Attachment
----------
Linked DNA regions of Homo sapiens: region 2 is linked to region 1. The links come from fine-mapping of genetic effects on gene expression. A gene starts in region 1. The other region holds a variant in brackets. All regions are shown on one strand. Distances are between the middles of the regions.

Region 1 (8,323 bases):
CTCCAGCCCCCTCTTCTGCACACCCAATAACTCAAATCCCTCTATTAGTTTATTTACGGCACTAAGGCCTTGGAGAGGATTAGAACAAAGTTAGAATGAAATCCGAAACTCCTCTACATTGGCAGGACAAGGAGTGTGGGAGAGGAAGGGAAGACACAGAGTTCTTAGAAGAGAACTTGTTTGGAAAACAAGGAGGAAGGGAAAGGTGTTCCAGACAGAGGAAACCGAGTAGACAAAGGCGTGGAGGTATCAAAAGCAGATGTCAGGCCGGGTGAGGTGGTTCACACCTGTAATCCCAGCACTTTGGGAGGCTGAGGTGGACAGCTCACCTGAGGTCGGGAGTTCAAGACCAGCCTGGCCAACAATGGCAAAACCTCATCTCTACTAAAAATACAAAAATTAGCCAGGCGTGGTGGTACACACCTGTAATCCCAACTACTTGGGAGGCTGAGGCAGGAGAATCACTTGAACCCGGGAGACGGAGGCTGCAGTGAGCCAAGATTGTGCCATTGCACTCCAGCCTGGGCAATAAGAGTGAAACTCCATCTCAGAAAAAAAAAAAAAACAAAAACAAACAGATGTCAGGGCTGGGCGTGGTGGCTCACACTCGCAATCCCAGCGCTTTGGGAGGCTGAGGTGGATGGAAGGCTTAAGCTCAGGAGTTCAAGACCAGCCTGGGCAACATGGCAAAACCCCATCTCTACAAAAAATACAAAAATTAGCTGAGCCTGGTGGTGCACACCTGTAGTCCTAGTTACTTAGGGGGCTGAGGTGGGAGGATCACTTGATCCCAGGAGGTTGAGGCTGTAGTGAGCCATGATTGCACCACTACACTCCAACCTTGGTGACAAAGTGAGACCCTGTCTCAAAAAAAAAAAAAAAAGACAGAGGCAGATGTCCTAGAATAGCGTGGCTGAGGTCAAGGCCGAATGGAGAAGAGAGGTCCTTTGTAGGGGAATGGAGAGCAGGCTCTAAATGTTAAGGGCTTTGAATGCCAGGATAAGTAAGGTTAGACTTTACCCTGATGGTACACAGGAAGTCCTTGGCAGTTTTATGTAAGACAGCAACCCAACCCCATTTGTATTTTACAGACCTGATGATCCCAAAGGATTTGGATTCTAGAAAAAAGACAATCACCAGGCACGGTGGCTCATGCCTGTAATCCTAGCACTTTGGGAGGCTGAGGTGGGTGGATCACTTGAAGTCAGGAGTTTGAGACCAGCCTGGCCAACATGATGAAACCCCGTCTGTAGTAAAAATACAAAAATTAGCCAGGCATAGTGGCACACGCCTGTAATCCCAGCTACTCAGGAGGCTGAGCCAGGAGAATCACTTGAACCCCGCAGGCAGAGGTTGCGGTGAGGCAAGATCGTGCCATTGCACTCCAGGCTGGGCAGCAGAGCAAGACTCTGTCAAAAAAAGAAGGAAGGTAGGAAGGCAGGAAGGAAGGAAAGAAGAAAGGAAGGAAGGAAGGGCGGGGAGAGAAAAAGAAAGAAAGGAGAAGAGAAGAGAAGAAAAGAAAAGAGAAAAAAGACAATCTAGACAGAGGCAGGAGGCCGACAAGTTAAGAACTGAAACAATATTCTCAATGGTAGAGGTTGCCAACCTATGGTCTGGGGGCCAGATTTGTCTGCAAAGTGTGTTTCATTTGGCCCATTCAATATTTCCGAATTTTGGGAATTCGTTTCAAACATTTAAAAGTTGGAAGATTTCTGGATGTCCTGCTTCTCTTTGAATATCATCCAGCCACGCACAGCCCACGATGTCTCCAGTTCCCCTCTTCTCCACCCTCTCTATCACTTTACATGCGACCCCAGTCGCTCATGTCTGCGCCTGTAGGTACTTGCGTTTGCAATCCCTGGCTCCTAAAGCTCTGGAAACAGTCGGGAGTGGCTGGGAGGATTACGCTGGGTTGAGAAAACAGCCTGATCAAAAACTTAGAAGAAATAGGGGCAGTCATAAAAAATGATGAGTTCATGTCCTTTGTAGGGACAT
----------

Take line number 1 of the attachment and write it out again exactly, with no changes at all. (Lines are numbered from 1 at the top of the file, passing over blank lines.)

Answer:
Linked DNA regions of Homo sapiens: region 2 is linked to region 1. The links come from fine-mapping of genetic effects on gene expression. A gene starts in region 1. The other region holds a variant in brackets. All regions are shown on one strand. Distances are between the middles of the regions.